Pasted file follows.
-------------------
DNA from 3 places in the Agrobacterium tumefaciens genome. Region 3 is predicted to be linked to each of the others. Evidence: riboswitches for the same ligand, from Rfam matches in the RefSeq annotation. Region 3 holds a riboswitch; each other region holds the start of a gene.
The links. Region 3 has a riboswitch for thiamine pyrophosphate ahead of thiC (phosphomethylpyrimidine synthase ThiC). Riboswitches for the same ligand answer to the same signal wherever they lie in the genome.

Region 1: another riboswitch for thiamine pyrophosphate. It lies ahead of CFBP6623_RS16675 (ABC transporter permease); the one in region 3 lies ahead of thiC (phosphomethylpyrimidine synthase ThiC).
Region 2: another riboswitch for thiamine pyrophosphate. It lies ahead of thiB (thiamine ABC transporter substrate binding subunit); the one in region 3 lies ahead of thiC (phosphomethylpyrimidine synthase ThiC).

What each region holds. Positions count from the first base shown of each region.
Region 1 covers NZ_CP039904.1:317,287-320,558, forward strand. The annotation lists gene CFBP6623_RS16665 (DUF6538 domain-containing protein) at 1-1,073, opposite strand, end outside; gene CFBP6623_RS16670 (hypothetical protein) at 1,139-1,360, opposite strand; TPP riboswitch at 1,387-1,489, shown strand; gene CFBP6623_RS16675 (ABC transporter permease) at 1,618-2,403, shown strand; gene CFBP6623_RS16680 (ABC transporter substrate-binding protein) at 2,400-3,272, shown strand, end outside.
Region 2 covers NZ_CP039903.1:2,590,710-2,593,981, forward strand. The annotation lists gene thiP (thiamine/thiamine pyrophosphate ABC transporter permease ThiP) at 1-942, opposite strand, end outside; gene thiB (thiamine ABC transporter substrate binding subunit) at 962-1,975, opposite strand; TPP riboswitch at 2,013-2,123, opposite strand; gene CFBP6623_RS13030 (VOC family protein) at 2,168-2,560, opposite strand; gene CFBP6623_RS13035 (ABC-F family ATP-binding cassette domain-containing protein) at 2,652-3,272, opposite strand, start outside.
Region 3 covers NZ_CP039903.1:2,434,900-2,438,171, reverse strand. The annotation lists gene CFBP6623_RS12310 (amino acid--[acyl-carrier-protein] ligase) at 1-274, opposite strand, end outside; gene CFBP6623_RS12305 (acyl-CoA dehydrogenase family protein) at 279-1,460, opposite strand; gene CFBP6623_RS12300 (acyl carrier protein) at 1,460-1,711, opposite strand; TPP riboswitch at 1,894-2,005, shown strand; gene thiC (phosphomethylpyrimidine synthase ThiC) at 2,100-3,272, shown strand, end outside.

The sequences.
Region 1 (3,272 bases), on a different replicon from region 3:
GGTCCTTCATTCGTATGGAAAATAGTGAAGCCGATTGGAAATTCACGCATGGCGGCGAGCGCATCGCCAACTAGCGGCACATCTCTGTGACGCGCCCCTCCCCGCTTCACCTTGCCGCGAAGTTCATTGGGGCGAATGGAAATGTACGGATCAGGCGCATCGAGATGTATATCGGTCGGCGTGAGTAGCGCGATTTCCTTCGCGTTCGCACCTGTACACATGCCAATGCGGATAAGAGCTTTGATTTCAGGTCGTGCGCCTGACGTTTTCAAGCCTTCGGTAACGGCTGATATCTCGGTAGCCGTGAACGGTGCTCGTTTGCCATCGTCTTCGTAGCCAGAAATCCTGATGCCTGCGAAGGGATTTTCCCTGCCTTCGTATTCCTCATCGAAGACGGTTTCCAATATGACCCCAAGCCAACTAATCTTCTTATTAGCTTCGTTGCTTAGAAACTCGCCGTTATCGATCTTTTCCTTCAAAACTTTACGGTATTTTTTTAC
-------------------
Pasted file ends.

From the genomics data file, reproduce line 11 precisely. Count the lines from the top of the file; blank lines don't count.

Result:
GGTCCTTCATTCGTATGGAAAATAGTGAAGCCGATTGGAAATTCACGCATGGCGGCGAGCGCATCGCCAACTAGCGGCACATCTCTGTGACGCGCCCCTCCCCGCTTCACCTTGCCGCGAAGTTCATTGGGGCGAATGGAAATGTACGGATCAGGCGCATCGAGATGTATATCGGTCGGCGTGAGTAGCGCGATTTCCTTCGCGTTCGCACCTGTACACATGCCAATGCGGATAAGAGCTTTGATTTCAGGTCGTGCGCCTGACGTTTTCAAGCCTTCGGTAACGGCTGATATCTCGGTAGCCGTGAACGGTGCTCGTTTGCCATCGTCTTCGTAGCCAGAAATCCTGATGCCTGCGAAGGGATTTTCCCTGCCTTCGTATTCCTCATCGAAGACGGTTTCCAATATGACCCCAAGCCAACTAATCTTCTTATTAGCTTCGTTGCTTAGAAACTCGCCGTTATCGATCTTTTCCTTCAAAACTTTACGGTATTTTTTTAC